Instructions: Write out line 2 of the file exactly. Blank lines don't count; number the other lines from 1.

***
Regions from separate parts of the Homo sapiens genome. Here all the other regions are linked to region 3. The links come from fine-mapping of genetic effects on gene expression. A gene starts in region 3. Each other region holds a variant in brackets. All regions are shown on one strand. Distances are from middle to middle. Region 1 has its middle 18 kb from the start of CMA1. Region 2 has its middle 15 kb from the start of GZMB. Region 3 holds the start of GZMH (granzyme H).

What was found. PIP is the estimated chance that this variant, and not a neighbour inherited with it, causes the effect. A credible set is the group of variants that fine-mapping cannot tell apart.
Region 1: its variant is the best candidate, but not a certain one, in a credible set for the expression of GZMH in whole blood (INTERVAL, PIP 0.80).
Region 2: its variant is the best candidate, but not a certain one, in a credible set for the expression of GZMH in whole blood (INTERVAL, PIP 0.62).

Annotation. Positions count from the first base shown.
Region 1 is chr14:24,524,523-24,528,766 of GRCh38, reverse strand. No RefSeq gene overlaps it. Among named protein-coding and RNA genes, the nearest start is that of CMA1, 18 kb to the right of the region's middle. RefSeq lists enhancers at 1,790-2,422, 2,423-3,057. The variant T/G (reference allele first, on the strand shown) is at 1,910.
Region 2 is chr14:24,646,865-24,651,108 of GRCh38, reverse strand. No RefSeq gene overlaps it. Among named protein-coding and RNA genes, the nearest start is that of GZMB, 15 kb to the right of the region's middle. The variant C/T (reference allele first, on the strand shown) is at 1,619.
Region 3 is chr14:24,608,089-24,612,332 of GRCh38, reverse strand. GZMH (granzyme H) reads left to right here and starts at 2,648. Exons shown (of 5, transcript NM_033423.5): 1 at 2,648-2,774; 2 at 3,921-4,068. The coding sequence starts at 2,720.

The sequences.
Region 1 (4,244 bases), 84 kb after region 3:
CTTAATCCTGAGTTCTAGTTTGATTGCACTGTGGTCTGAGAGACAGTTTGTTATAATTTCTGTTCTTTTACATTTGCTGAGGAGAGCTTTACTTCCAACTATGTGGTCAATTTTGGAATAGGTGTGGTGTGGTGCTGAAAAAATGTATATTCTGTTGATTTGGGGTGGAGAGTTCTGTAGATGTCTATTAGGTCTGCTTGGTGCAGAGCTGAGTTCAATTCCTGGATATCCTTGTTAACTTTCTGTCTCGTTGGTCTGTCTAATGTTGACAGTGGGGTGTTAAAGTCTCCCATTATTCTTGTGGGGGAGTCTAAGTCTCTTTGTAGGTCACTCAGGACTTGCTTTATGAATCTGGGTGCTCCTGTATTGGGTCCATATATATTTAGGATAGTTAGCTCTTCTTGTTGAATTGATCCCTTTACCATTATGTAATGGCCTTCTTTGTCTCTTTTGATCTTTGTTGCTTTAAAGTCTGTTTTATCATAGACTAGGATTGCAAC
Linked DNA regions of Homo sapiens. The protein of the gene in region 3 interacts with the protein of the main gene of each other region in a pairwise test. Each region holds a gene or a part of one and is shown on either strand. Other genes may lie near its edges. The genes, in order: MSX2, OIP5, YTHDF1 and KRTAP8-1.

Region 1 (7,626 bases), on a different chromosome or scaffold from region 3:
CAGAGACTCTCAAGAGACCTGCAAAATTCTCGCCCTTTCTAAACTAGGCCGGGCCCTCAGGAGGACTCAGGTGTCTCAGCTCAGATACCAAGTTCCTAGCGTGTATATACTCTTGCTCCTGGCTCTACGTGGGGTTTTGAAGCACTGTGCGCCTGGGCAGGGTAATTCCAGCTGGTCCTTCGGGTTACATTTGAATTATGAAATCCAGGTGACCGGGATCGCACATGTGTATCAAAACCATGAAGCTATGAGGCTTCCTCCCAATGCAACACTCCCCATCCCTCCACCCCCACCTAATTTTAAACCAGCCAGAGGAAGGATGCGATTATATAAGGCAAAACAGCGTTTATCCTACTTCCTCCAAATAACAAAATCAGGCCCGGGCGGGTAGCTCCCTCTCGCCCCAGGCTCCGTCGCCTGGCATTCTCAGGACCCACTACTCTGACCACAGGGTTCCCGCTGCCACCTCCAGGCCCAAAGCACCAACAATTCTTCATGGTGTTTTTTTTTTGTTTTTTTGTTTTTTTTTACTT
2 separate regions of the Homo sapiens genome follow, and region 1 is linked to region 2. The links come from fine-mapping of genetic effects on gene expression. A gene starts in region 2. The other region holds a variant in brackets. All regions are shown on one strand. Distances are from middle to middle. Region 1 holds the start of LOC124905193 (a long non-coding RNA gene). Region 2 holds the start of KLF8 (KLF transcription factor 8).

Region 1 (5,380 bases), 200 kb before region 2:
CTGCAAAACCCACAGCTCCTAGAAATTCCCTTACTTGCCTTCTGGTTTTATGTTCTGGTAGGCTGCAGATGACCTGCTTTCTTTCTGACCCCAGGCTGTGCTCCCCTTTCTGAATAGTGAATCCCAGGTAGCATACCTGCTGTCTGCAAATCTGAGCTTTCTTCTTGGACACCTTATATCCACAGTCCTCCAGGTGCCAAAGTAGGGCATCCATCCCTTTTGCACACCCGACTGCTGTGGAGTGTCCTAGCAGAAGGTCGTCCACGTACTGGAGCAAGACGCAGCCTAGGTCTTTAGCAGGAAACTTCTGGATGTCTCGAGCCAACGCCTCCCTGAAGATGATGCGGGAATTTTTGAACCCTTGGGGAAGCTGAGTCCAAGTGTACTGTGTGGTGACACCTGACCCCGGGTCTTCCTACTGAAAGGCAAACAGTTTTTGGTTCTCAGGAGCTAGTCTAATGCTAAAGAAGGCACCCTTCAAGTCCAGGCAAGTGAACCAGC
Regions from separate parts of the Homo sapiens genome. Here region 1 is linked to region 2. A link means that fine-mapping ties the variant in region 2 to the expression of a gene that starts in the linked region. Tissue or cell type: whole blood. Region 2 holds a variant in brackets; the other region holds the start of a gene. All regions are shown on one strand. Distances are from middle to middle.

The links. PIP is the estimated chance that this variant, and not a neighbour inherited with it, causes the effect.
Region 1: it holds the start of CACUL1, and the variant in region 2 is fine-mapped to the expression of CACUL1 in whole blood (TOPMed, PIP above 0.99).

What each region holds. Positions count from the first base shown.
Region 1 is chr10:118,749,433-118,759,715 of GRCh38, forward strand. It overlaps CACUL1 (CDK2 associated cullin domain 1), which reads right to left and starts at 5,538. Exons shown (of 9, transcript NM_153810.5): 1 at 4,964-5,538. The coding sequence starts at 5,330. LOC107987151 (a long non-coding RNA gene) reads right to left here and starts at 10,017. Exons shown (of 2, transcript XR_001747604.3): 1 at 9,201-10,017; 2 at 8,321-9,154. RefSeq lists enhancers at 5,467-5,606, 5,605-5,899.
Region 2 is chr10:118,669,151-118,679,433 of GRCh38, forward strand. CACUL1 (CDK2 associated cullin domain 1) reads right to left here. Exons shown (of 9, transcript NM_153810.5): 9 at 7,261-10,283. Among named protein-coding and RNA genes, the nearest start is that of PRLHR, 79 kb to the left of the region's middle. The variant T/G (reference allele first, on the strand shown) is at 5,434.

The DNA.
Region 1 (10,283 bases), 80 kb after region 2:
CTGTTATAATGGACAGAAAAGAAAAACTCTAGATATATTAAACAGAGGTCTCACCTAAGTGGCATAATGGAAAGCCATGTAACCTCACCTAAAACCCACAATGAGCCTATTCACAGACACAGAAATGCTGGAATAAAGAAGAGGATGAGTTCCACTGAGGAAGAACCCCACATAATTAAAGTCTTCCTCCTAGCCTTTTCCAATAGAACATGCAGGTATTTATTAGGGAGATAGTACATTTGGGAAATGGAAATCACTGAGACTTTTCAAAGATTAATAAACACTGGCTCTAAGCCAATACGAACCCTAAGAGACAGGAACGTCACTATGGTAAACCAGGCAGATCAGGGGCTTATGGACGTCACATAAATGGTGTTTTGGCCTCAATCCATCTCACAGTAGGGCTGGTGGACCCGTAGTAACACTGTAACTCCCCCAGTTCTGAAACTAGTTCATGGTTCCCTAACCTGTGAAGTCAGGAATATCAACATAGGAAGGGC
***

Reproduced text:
What was found. PIP is the estimated chance that this variant, and not a neighbour inherited with it, causes the effect. A credible set is the group of variants that fine-mapping cannot tell apart.